Yes, they were released Eddie, after five days—they were from MSF
Here are the latest details from AFP
Two months after Haitiâ€™s January 12 earthquake, aids groups were still scrambling Friday to provide for the 1.3 million people left homeless amid growing insecurity in Port-au-Prince.
The kidnapping of two female aid workers, a Belgian and a Czech, cast a shadow over the relief operations carried out by more than 300 foreign organizations in Haiti.
It was the first abduction to occur in Haiti since the earthquake, Haitian police said.
The two were freed Thursday, after spending six days in captivity, according to their employer, Medecins Sans Frontieres (MSF; Doctors Without Borders).
The head of the Haitian police anti-kidnapping unit dealing with the investigation, Francois Dossous, told AFP he was â€œa little worriedâ€ about the case, suggesting it might herald a crime wave against the thousands of foreigners in Haiti.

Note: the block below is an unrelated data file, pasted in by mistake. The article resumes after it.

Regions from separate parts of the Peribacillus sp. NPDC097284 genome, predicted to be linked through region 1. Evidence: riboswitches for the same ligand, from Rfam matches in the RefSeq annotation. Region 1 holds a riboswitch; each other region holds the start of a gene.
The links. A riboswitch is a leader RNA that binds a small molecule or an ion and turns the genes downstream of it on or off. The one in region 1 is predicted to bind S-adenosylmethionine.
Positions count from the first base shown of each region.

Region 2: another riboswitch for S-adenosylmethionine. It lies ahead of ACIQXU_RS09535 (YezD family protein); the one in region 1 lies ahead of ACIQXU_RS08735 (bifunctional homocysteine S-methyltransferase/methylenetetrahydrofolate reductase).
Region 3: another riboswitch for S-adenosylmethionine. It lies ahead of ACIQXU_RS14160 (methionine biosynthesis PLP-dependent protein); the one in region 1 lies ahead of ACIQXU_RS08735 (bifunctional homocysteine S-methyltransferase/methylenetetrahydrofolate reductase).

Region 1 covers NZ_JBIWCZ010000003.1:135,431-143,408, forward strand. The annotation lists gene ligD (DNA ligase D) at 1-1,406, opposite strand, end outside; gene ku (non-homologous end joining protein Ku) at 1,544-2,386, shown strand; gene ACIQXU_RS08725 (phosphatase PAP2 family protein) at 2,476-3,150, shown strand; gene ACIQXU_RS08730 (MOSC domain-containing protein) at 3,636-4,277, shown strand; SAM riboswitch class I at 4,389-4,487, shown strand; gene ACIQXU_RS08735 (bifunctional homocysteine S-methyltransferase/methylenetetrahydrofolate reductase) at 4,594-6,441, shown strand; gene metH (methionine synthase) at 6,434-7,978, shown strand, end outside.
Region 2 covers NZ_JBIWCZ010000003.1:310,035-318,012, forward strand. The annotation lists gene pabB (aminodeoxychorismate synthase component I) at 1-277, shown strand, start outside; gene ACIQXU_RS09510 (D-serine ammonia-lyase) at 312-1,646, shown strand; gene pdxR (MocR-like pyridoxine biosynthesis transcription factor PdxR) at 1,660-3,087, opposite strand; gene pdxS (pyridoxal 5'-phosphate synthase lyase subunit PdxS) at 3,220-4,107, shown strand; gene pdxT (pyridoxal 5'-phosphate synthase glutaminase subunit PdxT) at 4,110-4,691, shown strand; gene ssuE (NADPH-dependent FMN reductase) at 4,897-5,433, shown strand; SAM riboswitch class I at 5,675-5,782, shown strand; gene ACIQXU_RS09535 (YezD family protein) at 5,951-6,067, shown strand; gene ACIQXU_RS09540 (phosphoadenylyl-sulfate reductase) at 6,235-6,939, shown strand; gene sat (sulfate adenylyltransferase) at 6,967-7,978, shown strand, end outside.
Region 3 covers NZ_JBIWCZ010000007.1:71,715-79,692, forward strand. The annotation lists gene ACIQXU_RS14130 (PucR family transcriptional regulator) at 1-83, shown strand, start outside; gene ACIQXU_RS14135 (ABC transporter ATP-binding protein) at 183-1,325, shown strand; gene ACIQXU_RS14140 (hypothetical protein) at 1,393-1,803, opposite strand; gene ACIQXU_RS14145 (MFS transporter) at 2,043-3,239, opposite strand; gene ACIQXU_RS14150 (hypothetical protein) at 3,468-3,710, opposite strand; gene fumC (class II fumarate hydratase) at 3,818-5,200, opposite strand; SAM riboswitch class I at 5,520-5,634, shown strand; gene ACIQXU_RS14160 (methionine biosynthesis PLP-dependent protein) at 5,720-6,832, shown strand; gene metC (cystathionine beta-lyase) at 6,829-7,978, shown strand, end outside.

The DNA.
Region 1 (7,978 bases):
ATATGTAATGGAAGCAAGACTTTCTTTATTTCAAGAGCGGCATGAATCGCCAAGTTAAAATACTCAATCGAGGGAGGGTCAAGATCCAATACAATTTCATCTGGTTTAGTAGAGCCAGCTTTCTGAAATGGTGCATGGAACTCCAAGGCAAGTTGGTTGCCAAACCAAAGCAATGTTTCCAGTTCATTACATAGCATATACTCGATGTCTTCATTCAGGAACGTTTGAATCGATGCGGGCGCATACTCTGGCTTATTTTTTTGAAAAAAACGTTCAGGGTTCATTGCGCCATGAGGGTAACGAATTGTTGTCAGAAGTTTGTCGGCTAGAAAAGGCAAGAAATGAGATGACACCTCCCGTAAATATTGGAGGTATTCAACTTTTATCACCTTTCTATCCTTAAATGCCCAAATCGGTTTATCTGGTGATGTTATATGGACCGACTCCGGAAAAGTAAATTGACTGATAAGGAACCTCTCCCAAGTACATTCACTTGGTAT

â€œIâ€™ve told my superiors about my concerns,â€ he said.
Dossous said the abductors were Haitians, but there were clues to suggest they were criminals who had been deported back to Haiti after being convicted abroad, perhaps from Canada or the United States.
Dossous also confirmed the victimsâ€™ nationalities, and said they had not been sexually assaulted during their sequestration.
He concluded that a ransom had been paid.
MSF refused to give any details of the kidnapping or what resulted in the womenâ€™s freedom, other than to say it was â€œimmensely relievedâ€ they had been let go.
Some of the thousands of aid workers in Haiti said the kidnapping made them more alert. A few said their groups were now taking extra precautions, but refused to detail them.
An Australian security officer for one aid group, speaking on condition of anonymity, warned that â€œyou could soon see a rise in the number of kidnappings â€” thatâ€™s the information weâ€™re getting.â€
Simon Collins, an Irish doctor with MSF working in a camp of thousands of homeless Haitians, said his group had always sought to work among the people it helped, despite security risks.
â€œItâ€™s the idea of being here, seeing whatâ€™s going on, on the ground, at the frontline, not being distant in an air-conditioned office, but actually being on the ground and among the people,â€ he said.
12 Mar 2010 22:03
(ed. Mar 12 2010)